Why Do LLCs Pay No Income Taxes?

Most limited liability companies (LLCs) pay no income tax.  Why? Because they are “pass-through” entities for income tax purposes, meaning that an LLC’s income, gains and deductions are reported by the LLC members on the members’ tax returns, with the members paying any income taxes that are owing.  Thus, most LLCs must file income tax returns but will not pay any income tax. 

LLCs with 2 or more members are taxed as partnerships.  Partnerships are treated as “pass-through” entities for income tax purposes.  This means that they must report their income to the IRS but do not pay any tax on that income.  Instead, the LLC members each pay their shares of the tax.  Generally, an LLC member’s share (percentage) is defined in the LLC Operating Agreement.  Each year, when the LLC’s income tax return is filed, each LLC member receives a form (Schedule K-1) that shows the member’s share of the LLC’s profits, losses, gains and credits for the year to enable the member to prepare his/her own income tax return.

LLCs with only 1 member are “disregarded” entities for tax purposes. Thus, they do not file any income tax return and pay no income tax. Instead, all income, gains and deductions of a 1-member LLC are reported directly on the member’s own income tax return.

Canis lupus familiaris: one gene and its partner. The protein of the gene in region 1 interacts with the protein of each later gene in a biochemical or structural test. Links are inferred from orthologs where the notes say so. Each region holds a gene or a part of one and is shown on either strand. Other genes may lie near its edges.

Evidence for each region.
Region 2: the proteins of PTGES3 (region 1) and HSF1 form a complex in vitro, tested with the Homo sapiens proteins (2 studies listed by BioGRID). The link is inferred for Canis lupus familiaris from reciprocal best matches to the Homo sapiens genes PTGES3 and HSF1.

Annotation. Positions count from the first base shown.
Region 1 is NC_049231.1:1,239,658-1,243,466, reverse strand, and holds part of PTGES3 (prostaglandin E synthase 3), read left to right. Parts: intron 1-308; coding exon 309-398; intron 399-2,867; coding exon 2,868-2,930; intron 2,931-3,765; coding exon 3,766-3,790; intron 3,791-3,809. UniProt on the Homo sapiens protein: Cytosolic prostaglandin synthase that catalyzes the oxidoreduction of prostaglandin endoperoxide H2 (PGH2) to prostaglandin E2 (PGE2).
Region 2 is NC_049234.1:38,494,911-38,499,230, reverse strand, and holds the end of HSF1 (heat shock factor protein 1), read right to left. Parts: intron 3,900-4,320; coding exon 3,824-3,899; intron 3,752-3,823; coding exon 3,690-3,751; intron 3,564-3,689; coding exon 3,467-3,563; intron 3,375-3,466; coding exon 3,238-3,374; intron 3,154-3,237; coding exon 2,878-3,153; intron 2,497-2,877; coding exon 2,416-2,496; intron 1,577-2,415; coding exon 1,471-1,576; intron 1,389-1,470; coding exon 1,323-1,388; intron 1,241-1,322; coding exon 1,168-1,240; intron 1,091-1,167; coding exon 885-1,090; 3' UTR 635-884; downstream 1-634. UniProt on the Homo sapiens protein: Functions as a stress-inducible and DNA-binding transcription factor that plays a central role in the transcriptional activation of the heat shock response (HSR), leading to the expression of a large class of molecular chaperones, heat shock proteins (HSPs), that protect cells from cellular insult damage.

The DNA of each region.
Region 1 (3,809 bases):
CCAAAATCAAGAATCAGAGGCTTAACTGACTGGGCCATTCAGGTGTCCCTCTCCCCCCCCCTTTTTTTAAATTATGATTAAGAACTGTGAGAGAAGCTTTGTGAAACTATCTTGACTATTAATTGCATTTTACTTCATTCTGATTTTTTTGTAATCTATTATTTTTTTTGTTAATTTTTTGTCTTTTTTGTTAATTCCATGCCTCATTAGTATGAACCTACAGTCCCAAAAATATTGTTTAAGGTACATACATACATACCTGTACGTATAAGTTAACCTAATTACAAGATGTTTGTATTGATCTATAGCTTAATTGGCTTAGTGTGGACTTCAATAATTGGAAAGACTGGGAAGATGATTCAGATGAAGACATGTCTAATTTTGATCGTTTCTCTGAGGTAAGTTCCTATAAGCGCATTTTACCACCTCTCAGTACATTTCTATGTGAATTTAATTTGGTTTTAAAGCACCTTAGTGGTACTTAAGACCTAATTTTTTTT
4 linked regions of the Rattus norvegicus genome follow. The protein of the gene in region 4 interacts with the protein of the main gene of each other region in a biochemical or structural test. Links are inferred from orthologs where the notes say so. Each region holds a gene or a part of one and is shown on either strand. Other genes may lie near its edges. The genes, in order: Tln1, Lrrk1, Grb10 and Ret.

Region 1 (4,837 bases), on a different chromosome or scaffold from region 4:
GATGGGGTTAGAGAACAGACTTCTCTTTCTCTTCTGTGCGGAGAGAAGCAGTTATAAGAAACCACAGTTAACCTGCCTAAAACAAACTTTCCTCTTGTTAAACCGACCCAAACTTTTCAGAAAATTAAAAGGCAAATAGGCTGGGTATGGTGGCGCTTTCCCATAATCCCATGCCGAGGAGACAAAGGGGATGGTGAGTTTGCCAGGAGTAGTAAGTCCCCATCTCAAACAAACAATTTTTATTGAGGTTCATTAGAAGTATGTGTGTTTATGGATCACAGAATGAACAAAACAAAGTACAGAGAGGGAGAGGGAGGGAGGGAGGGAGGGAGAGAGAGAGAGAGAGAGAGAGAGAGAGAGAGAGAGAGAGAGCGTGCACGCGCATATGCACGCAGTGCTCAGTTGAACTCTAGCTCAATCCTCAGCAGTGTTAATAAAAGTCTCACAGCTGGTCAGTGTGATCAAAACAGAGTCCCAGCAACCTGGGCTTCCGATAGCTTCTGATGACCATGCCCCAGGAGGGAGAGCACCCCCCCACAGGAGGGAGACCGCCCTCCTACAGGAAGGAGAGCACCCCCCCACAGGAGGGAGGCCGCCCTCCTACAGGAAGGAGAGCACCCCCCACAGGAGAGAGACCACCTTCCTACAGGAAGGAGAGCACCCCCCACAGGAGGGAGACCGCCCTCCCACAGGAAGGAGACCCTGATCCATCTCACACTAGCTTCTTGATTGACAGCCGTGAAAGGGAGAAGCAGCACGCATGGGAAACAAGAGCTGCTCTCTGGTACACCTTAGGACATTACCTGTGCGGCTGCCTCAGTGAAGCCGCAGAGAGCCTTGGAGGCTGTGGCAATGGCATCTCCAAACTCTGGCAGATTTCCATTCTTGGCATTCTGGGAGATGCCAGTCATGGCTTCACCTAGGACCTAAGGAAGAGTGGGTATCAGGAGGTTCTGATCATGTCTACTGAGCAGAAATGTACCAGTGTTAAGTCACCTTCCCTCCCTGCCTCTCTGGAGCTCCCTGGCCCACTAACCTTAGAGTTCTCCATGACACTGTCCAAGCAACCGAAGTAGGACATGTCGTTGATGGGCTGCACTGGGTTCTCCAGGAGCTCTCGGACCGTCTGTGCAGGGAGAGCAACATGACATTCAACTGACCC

CAUTION:  Each LLC member will be taxed on his or her share of the LLC’s income even where no cash is distributed to the member by the LLC.  A frequent question is: “How come I have to pay tax on income I never received?”  The simple answer is that since an LLC pays no tax, the members must pay the tax on the LLC’s income.  And, even though the LLC may choose to retain and reinvest its income, nevertheless, the income was received and must be taxed to its members. Members could have cash-flow problems if the LLC’s income is not distributed. Often, an LLC will distribute enough cash to its members to enable them to pay their taxes on the LLC’s income.

In addition to federal tax returns, the LLC and its members may be required to file a tax return with each state in which the LLC does business or holds property, with the members paying any state tax that is owing on such income.

There is an exception to the “pass-through” treatment of LLCs for tax purposes.  Each LLC, upon formation, may elect to be taxed as a corporation for income tax purposes instead of being taxed as a partnership or as a “disregarded” entity.  That election is made on a special form that must be filed with the IRS.  Few LLCs ever make this election since corporations do pay income taxes.  Special care and advice is needed in this area.

To receive all of the benefits of using the LLC form, advice and assistance from a competent lawyer is essential.